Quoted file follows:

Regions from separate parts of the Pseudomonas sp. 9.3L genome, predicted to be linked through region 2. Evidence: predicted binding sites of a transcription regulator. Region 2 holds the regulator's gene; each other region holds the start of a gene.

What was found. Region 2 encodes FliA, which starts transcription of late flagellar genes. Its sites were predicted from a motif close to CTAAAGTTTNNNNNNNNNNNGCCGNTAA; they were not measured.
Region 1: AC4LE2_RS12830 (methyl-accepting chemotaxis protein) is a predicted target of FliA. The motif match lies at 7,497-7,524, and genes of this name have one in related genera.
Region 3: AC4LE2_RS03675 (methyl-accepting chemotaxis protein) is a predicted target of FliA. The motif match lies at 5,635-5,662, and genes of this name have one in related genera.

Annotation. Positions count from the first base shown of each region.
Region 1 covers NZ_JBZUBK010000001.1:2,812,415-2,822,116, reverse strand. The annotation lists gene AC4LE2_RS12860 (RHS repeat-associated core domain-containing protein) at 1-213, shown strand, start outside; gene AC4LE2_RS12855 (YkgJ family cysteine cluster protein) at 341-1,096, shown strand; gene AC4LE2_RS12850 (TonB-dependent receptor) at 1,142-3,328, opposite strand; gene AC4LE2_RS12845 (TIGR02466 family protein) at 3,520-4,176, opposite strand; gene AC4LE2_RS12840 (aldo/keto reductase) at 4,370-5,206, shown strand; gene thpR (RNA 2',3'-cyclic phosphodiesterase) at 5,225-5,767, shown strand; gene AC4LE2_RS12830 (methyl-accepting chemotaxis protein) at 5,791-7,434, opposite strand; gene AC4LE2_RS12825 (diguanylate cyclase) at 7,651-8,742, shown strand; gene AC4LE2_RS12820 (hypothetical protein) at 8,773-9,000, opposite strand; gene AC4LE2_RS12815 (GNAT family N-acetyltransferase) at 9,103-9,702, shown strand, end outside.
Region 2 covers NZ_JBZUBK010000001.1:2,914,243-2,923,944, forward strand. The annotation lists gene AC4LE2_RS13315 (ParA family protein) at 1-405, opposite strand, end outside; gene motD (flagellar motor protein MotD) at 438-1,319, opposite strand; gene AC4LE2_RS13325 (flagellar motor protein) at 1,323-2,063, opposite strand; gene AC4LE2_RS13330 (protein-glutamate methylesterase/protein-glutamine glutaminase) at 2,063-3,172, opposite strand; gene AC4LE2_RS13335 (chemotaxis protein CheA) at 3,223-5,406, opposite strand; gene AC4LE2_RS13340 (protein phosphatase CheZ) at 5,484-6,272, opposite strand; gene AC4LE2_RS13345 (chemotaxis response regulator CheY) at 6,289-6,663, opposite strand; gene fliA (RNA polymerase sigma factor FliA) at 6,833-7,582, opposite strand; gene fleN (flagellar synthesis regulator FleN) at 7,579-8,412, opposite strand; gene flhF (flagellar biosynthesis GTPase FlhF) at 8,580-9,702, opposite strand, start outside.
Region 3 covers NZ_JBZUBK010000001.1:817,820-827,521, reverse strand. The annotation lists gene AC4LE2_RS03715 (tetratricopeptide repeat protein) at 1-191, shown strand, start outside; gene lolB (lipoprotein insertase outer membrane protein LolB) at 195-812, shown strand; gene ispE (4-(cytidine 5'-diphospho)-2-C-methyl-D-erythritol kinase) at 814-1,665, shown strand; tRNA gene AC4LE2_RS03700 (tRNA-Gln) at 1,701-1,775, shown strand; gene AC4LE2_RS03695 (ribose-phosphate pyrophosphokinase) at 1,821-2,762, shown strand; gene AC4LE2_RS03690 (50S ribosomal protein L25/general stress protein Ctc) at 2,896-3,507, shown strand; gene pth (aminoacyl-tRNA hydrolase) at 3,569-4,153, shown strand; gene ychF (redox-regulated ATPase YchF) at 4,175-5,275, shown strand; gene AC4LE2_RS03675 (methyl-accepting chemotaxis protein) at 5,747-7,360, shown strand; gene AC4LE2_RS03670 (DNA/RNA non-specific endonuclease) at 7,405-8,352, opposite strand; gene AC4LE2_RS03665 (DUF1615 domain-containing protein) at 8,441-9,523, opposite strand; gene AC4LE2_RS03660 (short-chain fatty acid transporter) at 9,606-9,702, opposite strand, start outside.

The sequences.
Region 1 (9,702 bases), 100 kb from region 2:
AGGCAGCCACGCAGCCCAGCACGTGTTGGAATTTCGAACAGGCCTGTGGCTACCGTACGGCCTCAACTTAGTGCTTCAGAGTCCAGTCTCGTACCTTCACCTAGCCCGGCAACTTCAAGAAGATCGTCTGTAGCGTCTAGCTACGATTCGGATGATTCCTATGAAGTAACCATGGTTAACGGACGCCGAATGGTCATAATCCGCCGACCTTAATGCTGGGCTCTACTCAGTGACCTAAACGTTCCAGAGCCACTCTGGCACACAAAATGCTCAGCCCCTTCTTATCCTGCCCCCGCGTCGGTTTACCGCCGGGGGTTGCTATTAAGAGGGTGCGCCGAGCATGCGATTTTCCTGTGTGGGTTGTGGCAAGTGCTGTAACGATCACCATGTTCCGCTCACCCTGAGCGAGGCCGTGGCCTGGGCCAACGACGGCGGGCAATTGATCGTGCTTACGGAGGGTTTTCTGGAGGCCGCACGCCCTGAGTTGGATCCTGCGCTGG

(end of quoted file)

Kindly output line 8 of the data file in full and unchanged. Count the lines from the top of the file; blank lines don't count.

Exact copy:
Region 3 covers NZ_JBZUBK010000001.1:817,820-827,521, reverse strand. The annotation lists gene AC4LE2_RS03715 (tetratricopeptide repeat protein) at 1-191, shown strand, start outside; gene lolB (lipoprotein insertase outer membrane protein LolB) at 195-812, shown strand; gene ispE (4-(cytidine 5'-diphospho)-2-C-methyl-D-erythritol kinase) at 814-1,665, shown strand; tRNA gene AC4LE2_RS03700 (tRNA-Gln) at 1,701-1,775, shown strand; gene AC4LE2_RS03695 (ribose-phosphate pyrophosphokinase) at 1,821-2,762, shown strand; gene AC4LE2_RS03690 (50S ribosomal protein L25/general stress protein Ctc) at 2,896-3,507, shown strand; gene pth (aminoacyl-tRNA hydrolase) at 3,569-4,153, shown strand; gene ychF (redox-regulated ATPase YchF) at 4,175-5,275, shown strand; gene AC4LE2_RS03675 (methyl-accepting chemotaxis protein) at 5,747-7,360, shown strand; gene AC4LE2_RS03670 (DNA/RNA non-specific endonuclease) at 7,405-8,352, opposite strand; gene AC4LE2_RS03665 (DUF1615 domain-containing protein) at 8,441-9,523, opposite strand; gene AC4LE2_RS03660 (short-chain fatty acid transporter) at 9,606-9,702, opposite strand, start outside.